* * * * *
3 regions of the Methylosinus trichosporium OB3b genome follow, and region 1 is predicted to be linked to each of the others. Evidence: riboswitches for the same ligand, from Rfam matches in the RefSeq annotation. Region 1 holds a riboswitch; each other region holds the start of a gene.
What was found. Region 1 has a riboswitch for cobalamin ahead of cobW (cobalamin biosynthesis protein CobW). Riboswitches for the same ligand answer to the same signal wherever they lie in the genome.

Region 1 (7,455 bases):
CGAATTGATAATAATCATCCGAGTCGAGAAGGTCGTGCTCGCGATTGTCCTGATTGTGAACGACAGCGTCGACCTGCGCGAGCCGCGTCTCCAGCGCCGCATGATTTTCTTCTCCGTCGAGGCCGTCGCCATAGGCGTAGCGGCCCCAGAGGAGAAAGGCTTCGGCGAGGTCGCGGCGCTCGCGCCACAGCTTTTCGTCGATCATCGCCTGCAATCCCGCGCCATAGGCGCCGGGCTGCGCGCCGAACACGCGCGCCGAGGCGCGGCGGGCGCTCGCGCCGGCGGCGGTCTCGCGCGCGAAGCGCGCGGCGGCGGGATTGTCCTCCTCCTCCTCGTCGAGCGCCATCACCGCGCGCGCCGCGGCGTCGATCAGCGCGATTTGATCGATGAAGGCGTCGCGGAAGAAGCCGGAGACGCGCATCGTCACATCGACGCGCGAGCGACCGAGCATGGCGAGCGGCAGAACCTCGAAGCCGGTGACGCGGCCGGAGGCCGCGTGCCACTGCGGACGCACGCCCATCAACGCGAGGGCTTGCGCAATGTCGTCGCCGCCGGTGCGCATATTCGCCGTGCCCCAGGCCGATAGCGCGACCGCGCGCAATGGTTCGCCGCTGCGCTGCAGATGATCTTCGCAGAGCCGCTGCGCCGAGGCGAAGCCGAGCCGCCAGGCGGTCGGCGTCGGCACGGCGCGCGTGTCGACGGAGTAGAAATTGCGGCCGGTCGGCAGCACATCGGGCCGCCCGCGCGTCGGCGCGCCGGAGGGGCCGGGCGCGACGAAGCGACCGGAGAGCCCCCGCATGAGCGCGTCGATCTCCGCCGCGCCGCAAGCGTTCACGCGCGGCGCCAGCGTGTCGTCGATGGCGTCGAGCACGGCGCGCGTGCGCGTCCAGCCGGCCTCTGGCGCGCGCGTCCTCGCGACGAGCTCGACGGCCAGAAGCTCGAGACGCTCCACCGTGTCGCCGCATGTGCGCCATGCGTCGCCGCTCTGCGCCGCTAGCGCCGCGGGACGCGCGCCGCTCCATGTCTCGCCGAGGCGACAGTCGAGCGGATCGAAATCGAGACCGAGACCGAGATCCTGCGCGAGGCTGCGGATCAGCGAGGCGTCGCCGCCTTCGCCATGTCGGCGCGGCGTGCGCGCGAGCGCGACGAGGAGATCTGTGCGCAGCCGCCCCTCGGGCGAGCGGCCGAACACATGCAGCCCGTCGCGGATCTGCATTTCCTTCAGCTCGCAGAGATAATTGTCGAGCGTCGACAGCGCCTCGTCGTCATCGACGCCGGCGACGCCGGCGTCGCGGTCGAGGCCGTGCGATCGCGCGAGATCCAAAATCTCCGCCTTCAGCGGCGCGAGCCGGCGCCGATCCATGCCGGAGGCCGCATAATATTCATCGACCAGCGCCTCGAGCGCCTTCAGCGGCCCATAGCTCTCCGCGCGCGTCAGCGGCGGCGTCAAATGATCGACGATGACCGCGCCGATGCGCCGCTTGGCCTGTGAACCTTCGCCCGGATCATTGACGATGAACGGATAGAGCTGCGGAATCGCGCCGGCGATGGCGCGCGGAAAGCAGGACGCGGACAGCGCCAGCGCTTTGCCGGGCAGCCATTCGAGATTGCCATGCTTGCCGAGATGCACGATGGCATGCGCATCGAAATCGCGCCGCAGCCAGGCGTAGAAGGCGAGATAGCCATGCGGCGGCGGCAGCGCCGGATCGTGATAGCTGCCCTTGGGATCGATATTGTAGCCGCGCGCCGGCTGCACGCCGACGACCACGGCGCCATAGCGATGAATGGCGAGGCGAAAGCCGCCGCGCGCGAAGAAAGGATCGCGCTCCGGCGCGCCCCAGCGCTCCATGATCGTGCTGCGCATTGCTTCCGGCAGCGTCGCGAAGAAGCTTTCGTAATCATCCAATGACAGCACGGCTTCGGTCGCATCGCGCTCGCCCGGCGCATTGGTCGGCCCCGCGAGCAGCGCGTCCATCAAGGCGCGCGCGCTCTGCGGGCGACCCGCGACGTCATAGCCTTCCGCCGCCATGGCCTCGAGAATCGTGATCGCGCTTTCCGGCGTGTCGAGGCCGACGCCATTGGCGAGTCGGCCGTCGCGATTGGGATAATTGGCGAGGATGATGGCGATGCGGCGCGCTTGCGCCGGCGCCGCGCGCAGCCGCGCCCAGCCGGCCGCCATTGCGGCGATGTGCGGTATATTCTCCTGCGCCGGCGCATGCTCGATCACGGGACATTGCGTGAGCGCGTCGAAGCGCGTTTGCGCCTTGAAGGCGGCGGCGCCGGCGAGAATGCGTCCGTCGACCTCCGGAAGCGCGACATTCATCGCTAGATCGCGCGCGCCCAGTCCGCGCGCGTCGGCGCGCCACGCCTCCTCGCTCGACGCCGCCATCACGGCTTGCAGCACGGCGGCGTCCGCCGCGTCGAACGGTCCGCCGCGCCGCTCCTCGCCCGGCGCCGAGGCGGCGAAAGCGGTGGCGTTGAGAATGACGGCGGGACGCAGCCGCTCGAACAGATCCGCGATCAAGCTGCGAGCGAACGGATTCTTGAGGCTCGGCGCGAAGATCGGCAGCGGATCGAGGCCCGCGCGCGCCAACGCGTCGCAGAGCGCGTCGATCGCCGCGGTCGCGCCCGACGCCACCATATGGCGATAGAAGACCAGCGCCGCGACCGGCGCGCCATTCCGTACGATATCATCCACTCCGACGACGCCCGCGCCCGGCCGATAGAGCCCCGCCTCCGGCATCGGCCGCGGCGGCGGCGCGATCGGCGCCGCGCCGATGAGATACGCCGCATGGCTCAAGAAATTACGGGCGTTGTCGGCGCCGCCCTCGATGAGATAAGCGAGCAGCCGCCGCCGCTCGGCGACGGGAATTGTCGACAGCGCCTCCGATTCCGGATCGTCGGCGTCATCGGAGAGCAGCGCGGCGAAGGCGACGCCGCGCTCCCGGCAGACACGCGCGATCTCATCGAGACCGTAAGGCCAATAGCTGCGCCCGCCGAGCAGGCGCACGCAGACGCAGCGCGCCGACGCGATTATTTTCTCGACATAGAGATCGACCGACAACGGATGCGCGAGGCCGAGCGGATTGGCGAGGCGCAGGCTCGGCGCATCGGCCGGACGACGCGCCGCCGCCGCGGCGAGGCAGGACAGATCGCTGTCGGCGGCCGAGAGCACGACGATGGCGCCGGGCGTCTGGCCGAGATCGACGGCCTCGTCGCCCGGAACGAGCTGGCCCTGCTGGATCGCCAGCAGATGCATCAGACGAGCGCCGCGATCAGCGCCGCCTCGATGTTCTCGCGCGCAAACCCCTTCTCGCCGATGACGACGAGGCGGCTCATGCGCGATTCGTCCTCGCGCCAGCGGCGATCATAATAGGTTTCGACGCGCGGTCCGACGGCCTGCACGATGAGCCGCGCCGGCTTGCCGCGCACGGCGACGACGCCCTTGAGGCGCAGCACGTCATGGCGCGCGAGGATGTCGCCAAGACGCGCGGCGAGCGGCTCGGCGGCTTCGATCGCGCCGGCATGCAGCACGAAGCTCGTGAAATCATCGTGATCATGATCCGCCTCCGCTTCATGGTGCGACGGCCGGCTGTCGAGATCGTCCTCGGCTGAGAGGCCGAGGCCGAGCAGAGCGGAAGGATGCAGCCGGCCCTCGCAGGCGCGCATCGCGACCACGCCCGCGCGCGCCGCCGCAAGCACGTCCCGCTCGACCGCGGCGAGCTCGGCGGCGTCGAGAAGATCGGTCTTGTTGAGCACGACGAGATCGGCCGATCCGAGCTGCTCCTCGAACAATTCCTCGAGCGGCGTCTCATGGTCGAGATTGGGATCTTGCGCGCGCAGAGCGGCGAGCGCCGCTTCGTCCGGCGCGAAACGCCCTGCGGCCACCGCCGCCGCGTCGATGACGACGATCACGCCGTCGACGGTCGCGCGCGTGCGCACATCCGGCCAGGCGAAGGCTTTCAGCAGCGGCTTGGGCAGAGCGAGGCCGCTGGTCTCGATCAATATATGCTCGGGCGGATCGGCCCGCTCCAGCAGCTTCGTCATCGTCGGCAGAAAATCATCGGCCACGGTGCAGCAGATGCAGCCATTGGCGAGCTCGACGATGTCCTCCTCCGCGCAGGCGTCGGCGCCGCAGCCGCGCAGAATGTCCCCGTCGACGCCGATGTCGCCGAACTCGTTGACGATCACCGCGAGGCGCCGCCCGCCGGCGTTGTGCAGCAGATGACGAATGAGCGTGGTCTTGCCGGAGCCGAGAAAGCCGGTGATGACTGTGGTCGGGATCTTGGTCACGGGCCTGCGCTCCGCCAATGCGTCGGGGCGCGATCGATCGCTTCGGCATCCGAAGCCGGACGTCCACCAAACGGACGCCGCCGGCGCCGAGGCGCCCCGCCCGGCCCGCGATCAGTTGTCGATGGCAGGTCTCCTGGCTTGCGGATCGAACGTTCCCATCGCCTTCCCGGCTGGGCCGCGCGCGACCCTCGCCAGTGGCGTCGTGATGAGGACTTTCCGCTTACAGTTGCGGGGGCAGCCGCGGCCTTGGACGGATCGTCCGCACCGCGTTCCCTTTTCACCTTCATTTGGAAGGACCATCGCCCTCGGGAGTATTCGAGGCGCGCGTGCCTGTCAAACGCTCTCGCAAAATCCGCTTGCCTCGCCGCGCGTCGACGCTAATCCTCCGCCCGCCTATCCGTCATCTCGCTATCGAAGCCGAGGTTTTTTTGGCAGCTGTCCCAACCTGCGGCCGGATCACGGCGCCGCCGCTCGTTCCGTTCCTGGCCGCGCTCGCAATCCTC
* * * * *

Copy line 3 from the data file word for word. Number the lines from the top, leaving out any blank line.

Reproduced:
Region 1 (7,455 bases):